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Early in 2016 it was discovered that the closed cooling water system at AES Alamitos Units 5 and 6 was severely fouled with bacteria slime. The buildup of slime occurred over time due to the chemical addition of nitrite-based corrosion inhibitor, inadequate monitoring, and an absence of biocide treatment. The fouling resulted in unit load restrictions due to cooling water temperatures becoming too hot. This paper describes the system cleanup and its restoration to normal conditions.

PowerPlant Chemistry 2017, 19(3), 142–148
Corrosion Product Sampling and Analysis – The Distribution behind the Results
Karsten Thomsen

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In relation to the ongoing revision of the International Association for the Properties of Water and Steam (IAPWS) Technical Guidance Document (TGD) on Corrosion Product Sampling and Analysis a field trial has been conducted. These first parallel measurements have given consistent results indicating that the content of corrosion products in a series of samples is distributed according to the log-normal distribution function. This matches observations over the last few years for samples acquired over both short and longer periods. Working under the basic assumption that corrosion product results are log-normally distributed alleviates the problem often encountered in practice of obtaining 10–20 % high, outlying results in a series of samples. Two statistical figures characterise the distribution of results: the median and the 95th percentile. Both are easy to understand, interpret and communicate; thus, they are well suited as convenient routine quality parameters.

This paper summarises the results of the field trial and gives examples of log-normally distributed corrosion product data covering periods of a couple of years.

PowerPlant Chemistry 2017, 19(3), 154–163
Ion Exchange Challenges in a Dairy Product Processing Factory Cogeneration Plant
Judy Weir and David Addison

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This paper outlines the challenges of an ion exchange plant used to produce high-quality make-up water for heat recovery steam generators producing steam for use in both dairy food processing and electricity production via a steam turbine at a large dairy factory in New Zealand.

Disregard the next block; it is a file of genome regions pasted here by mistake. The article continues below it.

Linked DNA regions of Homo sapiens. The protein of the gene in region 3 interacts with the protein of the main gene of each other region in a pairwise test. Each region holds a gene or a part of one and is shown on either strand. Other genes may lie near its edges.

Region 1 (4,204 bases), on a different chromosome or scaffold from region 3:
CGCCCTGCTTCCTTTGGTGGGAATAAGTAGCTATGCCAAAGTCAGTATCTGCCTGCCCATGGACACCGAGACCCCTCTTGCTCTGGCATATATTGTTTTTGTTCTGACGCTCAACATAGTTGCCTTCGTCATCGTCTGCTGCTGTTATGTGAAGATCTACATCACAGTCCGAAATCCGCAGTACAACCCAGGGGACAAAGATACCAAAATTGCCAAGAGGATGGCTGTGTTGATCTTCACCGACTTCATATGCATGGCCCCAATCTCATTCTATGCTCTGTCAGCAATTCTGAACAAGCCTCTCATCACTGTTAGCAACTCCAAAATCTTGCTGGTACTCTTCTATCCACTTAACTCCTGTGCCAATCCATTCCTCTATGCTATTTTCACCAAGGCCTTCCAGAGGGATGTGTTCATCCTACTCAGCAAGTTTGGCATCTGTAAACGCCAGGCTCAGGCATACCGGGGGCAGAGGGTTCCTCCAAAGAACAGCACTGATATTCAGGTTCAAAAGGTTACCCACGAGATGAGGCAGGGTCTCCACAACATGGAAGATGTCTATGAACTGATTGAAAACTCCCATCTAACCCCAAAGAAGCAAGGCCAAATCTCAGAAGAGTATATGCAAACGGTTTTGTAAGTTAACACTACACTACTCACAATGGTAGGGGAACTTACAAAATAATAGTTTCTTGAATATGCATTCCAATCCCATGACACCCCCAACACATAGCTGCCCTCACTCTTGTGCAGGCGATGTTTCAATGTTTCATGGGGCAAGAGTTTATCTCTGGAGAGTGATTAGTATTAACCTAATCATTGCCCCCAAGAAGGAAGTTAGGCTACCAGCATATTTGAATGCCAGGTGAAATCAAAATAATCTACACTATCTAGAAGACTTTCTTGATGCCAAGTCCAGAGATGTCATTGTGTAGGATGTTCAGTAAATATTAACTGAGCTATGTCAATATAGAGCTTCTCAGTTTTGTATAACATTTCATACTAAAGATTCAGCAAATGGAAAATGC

It discusses the processes that site management and operators went through to improve the plant's reliability and water quality. These included the identification of key problem areas, changes to the ion exchange plant operation and maintenance, investigation into measurement of the dairy factory condensate return quality, the implementation of a performance management program for the plant, and training of the key personnel.

PowerPlant Chemistry 2017, 19(3), 164–173
Report on the International Conference on Film Forming Amines and Products in Lucerne, Switzerland
Tapio Werder

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The first International Conference on Film Forming Amines and Products was held in Lucerne, Switzerland, on April 3–6, 2017. The conference was organized by the International Association for the Properties of Water and Steam (IAPWS) with the support of the Swiss Committee for the Properties of Water and Steam (SCPWS).

The main purpose of this conference was to advance the knowledge about film forming amines and products, including the latest science. Scientific papers and case studies provided excellent insights into the most recent developments in this field of cycle chemistry, and numerous examples of the application of film forming amines and products in fossil, combined cycle, nuclear, and other plants were given during the three-day conference.

A short summary of the conference events is given in this report.

PowerPlant Chemistry 2017, 19(3), 174–178